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Fig. 22

Mass flow rate results for the curved guide vane

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Fig. 23

Pressure drop results for the flat guide vane

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Fig. 24

Pressure drop results for the curved guide vane

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Fig. 25

Profile sketch of the bellmouth-shaped intake tube with a simple radius

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Fig. 26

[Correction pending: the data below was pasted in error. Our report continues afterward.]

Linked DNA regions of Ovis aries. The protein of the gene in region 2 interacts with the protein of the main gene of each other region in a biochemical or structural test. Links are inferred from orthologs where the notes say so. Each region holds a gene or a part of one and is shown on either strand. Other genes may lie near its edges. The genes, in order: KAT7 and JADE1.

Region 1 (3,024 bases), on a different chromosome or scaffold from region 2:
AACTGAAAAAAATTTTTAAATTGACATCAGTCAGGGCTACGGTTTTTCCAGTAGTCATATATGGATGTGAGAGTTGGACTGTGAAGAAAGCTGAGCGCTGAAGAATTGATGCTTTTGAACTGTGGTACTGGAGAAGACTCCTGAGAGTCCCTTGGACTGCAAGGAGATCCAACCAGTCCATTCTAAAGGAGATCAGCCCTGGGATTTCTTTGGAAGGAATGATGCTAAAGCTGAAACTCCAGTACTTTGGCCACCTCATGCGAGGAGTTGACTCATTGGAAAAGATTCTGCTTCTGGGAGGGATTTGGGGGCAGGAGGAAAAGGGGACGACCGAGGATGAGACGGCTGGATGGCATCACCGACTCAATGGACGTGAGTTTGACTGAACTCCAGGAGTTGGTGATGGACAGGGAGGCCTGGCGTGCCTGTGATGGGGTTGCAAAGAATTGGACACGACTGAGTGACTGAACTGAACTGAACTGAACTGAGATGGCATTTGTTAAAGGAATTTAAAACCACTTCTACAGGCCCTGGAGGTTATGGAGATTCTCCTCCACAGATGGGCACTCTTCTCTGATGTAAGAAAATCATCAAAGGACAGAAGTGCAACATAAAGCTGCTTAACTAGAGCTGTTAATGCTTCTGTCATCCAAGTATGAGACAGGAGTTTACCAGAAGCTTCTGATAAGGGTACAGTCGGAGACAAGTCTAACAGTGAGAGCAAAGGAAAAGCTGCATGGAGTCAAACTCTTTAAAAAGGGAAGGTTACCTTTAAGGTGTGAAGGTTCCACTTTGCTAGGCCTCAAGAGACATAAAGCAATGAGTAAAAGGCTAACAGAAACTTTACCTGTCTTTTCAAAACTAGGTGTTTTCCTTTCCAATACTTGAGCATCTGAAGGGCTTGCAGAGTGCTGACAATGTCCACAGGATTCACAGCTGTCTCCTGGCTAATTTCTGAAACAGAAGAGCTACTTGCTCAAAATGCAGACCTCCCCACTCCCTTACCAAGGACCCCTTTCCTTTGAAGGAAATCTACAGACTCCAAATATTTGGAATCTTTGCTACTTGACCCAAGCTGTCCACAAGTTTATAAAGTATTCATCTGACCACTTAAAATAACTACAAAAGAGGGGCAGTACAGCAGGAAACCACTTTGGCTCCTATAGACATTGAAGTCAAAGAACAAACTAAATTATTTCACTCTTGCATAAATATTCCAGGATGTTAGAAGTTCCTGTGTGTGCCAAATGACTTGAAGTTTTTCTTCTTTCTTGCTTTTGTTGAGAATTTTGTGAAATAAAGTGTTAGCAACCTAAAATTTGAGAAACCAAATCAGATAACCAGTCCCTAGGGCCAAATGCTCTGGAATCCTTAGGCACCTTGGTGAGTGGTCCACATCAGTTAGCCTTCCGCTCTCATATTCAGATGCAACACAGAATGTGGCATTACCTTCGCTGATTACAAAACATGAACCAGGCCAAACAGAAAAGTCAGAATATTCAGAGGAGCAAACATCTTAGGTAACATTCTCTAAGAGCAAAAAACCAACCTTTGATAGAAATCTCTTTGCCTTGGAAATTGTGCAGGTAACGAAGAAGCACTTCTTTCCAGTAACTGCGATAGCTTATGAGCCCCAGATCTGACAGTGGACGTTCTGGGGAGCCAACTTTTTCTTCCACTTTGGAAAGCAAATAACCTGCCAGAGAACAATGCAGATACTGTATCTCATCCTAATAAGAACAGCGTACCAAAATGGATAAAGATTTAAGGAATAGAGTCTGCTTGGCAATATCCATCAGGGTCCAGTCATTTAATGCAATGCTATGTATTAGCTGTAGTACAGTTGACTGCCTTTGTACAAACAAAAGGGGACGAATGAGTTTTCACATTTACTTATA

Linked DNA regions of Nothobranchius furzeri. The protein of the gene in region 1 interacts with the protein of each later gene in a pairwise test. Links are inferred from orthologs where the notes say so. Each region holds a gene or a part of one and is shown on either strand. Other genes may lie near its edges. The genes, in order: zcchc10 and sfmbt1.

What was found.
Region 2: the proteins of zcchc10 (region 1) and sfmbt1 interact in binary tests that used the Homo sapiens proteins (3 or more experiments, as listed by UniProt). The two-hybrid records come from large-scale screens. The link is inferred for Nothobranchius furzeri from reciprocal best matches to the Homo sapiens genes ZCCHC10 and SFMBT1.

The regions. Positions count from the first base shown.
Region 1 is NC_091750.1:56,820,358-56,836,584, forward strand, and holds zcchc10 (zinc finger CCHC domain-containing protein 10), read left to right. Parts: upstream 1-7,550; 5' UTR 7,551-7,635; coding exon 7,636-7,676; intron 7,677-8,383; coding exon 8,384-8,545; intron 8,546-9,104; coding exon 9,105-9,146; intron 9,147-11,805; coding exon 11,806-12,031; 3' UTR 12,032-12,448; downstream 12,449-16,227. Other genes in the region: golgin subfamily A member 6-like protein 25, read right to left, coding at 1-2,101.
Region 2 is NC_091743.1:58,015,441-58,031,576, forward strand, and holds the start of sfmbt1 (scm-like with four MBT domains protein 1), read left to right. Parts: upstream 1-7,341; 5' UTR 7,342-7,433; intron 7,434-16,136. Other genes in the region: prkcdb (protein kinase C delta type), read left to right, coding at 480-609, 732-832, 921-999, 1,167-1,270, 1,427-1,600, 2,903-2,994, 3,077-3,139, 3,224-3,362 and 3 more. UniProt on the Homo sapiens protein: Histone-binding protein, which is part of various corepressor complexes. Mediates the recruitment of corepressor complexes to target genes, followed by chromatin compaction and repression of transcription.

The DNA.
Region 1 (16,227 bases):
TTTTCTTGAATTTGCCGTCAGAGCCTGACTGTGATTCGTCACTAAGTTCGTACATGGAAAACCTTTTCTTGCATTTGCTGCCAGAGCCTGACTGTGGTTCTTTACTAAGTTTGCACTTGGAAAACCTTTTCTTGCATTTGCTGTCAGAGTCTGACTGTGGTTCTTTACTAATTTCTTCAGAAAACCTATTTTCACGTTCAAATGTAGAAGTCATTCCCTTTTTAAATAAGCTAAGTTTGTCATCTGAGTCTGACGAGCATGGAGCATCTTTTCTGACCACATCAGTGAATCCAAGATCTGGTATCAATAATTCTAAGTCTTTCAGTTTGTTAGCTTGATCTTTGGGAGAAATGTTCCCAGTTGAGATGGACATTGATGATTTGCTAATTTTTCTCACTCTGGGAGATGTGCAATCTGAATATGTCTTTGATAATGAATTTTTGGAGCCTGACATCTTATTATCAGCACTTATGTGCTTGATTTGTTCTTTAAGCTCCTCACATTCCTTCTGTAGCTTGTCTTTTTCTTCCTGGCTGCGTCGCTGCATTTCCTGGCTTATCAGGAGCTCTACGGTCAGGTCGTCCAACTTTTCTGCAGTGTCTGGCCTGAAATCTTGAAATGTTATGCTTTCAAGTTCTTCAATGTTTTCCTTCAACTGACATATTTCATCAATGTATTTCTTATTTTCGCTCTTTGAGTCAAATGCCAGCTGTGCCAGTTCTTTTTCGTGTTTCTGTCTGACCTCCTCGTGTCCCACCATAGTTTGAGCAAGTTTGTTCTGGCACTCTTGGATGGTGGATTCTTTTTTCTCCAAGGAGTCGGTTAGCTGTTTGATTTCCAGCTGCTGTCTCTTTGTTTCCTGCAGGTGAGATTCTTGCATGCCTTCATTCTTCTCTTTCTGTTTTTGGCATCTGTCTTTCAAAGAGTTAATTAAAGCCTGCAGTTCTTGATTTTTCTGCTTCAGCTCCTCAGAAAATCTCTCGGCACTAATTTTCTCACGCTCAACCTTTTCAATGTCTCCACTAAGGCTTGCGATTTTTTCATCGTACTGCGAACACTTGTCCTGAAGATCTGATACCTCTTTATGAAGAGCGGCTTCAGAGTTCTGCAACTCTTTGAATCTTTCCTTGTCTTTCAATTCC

The geometry of the intake tube with (right) and without (left) the bellmouth shape

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Fig. 27

Power output and efficiency comparison between the intake tube with simple radius bellmouth versus without bellmouth

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Fig. 28

The velocity vector of the flow around the intake tube: (a) without bellmouth and (b) with bellmouth